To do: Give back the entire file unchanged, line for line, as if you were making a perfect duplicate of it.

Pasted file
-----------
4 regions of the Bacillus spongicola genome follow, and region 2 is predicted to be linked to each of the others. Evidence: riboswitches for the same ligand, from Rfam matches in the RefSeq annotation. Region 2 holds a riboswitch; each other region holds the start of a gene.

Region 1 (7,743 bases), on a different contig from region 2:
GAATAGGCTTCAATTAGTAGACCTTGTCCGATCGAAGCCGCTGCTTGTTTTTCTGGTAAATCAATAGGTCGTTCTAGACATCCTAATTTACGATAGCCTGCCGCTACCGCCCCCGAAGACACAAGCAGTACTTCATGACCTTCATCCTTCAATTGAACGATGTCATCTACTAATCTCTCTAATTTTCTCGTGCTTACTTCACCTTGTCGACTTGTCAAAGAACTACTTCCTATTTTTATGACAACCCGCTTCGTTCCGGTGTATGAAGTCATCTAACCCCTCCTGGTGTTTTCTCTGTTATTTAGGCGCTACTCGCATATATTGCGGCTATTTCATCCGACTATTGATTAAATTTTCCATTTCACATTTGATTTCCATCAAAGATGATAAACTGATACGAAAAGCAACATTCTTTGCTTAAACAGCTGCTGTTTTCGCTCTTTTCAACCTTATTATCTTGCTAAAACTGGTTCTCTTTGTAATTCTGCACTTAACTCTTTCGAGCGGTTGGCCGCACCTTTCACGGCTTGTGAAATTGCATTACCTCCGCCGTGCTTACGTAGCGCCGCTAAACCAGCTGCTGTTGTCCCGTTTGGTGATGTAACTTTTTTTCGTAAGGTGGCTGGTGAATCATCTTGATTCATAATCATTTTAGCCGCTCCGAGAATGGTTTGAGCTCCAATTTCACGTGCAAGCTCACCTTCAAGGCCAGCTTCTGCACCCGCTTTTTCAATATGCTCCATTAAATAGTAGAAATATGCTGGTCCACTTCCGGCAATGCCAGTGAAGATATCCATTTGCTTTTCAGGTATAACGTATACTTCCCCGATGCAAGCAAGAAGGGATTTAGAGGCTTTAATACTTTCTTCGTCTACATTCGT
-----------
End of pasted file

4 regions of the Bacillus spongicola genome follow, and region 2 is predicted to be linked to each of the others. Evidence: riboswitches for the same ligand, from Rfam matches in the RefSeq annotation. Region 2 holds a riboswitch; each other region holds the start of a gene.

Region 1 (7,743 bases), on a different contig from region 2:
GAATAGGCTTCAATTAGTAGACCTTGTCCGATCGAAGCCGCTGCTTGTTTTTCTGGTAAATCAATAGGTCGTTCTAGACATCCTAATTTACGATAGCCTGCCGCTACCGCCCCCGAAGACACAAGCAGTACTTCATGACCTTCATCCTTCAATTGAACGATGTCATCTACTAATCTCTCTAATTTTCTCGTGCTTACTTCACCTTGTCGACTTGTCAAAGAACTACTTCCTATTTTTATGACAACCCGCTTCGTTCCGGTGTATGAAGTCATCTAACCCCTCCTGGTGTTTTCTCTGTTATTTAGGCGCTACTCGCATATATTGCGGCTATTTCATCCGACTATTGATTAAATTTTCCATTTCACATTTGATTTCCATCAAAGATGATAAACTGATACGAAAAGCAACATTCTTTGCTTAAACAGCTGCTGTTTTCGCTCTTTTCAACCTTATTATCTTGCTAAAACTGGTTCTCTTTGTAATTCTGCACTTAACTCTTTCGAGCGGTTGGCCGCACCTTTCACGGCTTGTGAAATTGCATTACCTCCGCCGTGCTTACGTAGCGCCGCTAAACCAGCTGCTGTTGTCCCGTTTGGTGATGTAACTTTTTTTCGTAAGGTGGCTGGTGAATCATCTTGATTCATAATCATTTTAGCCGCTCCGAGAATGGTTTGAGCTCCAATTTCACGTGCAAGCTCACCTTCAAGGCCAGCTTCTGCACCCGCTTTTTCAATATGCTCCATTAAATAGTAGAAATATGCTGGTCCACTTCCGGCAATGCCAGTGAAGATATCCATTTGCTTTTCAGGTATAACGTATACTTCCCCGATGCAAGCAAGAAGGGATTTAGAGGCTTTAATACTTTCTTCGTCTACATTCGT